Disclaimer: This work is intended for educational use only, it does not constitute legal advice and should not be relied upon to advise clients on legal matters.
If you would like to view other samples of the academic work produced by our writers, please click here.
Watt v Hertfordshire County Council  1 WLR 835
TORT – NEGLIGENCE – FACTORS RELEVANT TO THE STANDARD OF CARE
The claimant worked for the fire department, and was answering a call involving a woman trapped under a lorry near the fire station. This involved moving a heavy piece of equipment to the scene to lift the lorry. The usual vehicle which transported the equipment was unavailable, and the claimant’s superior ordered him to place it unsecured on the back of a truck instead. To avoid it falling off the truck, the claimant was to hold onto it during the journey. The claimant was injured when the truck braked at a red light and the equipment fell over. The claimant sued his employers for negligence.
Establishing the tort of negligence involves establishing that the defendant breached their duty of care to the claimant. To establish breach, the claimant must establish that the defendant failed to act as a reasonable person would in their position. This is known as the standard of care.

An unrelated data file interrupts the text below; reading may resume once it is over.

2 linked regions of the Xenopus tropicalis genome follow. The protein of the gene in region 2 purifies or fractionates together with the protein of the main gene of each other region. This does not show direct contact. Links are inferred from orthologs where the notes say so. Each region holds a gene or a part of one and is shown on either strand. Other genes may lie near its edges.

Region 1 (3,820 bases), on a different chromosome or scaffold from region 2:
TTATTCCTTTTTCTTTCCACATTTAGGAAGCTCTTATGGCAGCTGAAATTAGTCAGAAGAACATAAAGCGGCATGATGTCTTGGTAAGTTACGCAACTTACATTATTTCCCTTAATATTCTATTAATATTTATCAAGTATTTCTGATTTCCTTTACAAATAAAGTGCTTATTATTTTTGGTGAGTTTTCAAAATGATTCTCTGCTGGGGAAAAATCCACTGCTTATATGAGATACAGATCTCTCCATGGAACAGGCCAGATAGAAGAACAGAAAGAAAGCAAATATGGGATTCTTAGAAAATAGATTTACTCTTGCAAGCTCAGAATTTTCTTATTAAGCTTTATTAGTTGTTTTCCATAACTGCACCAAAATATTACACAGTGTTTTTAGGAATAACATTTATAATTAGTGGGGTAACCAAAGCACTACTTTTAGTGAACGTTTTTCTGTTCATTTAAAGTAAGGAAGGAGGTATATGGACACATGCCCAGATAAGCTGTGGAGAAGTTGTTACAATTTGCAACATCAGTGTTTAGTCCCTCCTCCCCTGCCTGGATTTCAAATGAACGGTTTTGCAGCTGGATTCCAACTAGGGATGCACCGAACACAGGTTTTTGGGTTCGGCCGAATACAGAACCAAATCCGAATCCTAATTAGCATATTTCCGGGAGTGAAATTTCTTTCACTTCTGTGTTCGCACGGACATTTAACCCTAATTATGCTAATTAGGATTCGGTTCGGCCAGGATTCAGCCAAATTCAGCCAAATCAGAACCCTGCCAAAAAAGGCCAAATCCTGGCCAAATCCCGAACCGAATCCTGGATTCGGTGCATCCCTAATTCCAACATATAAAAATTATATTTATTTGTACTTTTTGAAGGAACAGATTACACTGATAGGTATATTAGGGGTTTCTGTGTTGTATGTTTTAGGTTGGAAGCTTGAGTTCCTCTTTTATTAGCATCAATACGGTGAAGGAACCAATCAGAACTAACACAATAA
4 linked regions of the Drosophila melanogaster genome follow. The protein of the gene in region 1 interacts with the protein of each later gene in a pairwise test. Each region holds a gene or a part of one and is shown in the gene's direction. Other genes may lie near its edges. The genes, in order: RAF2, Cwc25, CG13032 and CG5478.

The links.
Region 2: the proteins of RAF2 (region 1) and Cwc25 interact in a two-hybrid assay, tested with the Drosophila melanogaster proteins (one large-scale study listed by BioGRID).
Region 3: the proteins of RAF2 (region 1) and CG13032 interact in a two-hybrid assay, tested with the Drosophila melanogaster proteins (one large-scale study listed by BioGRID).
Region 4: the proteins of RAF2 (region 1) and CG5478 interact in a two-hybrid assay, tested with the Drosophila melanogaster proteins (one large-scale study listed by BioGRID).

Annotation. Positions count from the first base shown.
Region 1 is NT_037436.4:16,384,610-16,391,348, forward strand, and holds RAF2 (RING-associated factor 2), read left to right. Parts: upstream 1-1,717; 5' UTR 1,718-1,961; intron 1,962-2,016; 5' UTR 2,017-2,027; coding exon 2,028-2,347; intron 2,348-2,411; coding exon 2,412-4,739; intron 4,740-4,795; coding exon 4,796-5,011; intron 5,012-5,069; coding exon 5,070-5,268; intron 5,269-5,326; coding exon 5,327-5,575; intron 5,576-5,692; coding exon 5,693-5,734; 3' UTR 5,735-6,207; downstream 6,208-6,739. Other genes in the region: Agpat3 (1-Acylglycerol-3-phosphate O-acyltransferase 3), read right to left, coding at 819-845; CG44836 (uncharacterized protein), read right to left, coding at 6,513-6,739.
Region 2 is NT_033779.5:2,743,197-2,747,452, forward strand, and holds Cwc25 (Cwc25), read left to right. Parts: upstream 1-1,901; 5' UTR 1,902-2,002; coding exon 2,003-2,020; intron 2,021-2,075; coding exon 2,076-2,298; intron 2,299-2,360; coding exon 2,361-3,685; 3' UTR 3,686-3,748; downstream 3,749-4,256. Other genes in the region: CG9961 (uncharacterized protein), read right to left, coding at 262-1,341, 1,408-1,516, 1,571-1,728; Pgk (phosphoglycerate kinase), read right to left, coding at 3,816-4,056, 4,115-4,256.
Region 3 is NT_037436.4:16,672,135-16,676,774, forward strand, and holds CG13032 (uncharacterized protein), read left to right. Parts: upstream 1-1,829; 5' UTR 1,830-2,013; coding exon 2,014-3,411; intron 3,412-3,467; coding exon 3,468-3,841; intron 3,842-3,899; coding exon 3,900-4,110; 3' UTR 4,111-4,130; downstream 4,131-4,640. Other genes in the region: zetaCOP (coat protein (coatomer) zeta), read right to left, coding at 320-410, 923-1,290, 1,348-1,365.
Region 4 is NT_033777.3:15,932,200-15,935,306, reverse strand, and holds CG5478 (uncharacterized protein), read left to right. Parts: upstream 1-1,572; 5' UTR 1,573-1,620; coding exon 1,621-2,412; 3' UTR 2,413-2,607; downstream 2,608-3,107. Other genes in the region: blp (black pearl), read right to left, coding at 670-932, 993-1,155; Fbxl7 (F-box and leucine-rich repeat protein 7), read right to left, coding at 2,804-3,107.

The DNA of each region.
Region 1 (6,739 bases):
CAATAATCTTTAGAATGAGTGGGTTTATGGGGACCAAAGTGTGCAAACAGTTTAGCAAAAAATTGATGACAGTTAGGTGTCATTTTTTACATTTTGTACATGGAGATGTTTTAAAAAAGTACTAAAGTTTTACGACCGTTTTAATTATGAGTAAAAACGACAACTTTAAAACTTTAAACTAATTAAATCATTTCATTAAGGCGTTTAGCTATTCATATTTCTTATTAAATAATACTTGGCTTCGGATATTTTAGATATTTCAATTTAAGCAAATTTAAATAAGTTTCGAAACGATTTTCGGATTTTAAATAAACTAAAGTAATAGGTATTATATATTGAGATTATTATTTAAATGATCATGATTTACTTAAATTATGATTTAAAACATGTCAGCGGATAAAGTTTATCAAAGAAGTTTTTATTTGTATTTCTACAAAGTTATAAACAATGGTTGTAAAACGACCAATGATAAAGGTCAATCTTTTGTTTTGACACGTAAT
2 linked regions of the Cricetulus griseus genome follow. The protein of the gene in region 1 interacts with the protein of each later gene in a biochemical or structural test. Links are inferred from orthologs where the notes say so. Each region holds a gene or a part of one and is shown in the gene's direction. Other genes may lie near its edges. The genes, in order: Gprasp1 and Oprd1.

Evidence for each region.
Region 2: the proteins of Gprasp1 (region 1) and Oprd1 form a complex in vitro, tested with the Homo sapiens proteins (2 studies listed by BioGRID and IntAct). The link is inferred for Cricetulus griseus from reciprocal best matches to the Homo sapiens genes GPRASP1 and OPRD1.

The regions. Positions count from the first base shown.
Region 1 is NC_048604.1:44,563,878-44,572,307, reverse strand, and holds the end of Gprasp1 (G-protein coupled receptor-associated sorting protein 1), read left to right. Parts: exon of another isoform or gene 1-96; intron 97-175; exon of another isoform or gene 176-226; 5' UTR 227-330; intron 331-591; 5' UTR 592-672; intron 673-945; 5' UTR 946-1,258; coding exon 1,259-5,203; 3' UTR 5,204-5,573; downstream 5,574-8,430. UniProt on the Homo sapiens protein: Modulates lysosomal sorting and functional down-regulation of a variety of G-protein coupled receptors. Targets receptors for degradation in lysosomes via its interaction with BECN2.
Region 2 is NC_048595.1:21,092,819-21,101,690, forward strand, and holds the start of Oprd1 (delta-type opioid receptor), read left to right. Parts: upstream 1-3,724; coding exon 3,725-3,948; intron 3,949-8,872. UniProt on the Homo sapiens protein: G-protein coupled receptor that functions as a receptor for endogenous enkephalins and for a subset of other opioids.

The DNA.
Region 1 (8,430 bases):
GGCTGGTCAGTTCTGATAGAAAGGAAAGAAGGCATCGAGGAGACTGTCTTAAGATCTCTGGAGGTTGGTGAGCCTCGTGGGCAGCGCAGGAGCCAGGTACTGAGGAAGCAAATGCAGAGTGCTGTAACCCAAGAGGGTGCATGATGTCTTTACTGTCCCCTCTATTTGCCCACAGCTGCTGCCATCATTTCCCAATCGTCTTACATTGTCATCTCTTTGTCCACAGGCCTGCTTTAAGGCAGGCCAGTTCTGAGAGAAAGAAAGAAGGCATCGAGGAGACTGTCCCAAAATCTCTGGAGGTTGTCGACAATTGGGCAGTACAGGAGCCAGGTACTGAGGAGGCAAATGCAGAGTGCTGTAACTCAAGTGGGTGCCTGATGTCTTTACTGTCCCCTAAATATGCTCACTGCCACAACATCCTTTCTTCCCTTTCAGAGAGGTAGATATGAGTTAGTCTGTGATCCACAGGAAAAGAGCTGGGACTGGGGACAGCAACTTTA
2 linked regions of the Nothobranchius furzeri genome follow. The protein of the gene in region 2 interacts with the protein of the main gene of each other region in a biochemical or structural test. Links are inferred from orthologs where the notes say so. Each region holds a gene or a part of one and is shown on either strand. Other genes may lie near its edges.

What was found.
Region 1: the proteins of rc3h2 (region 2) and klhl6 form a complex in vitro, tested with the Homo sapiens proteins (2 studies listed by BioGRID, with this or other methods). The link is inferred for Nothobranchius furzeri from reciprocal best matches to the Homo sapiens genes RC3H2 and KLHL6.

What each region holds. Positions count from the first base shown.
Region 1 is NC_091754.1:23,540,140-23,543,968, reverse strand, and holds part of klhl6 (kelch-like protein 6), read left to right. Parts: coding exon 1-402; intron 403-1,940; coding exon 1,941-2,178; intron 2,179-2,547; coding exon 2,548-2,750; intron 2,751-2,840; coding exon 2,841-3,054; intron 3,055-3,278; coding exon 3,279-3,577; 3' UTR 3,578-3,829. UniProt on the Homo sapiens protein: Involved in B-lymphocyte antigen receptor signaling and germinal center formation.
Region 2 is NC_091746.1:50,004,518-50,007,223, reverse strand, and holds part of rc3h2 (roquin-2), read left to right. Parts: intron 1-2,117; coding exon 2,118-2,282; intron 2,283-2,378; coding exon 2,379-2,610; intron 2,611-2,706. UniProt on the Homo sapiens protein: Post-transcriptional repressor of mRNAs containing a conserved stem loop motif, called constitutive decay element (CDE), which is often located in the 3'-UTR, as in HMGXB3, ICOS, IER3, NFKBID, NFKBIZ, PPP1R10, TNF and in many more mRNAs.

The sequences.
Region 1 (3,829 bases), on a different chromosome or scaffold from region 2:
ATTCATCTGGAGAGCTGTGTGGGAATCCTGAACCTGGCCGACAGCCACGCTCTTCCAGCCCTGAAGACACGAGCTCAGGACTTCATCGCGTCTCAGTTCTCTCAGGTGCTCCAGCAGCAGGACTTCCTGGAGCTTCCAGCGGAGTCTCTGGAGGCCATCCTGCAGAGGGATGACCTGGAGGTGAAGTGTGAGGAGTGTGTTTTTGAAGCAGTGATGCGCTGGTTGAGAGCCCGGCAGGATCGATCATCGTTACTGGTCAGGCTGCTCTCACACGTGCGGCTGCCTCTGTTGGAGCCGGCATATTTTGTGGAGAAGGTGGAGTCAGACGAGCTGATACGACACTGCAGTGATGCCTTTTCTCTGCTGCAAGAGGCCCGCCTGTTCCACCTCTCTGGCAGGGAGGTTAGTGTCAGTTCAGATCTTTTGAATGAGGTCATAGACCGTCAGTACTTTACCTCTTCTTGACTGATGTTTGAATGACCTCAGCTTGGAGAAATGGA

The issue in this case was what factors could be taken into account when assessing the standard of care: the claimant argued that the only relevant factor was the cost of preventing the harm.
The Court of Appeal held the defendant non-liable.
The Court of Appeal held that the object which the defendant was trying to achieve was a relevant factor when determining the standard of care, and not just the cost of taking precautions against the harm. It concluded that the emergency situation, combined with the high degree of social utility in ensuring a woman’s life was saved and the fact that the risk of injury was not that high, meant that the fire department could not be expected to take precautions against harming the claimant.
Important Information for UK Law Students
The introduction of the upcoming SQE (Solicitors Qualifying Examination) will almost certainly impact on anyone entering the profession in the next few years and may even shake up the current academic landscape for entry into the profession.
Keep up-to-date on the SQE with our legal blog series here .
Related ServicesView all
DMCA / Removal Request
If you are the original writer of this essay and no longer wish to have the essay published on the UK Essays website then please: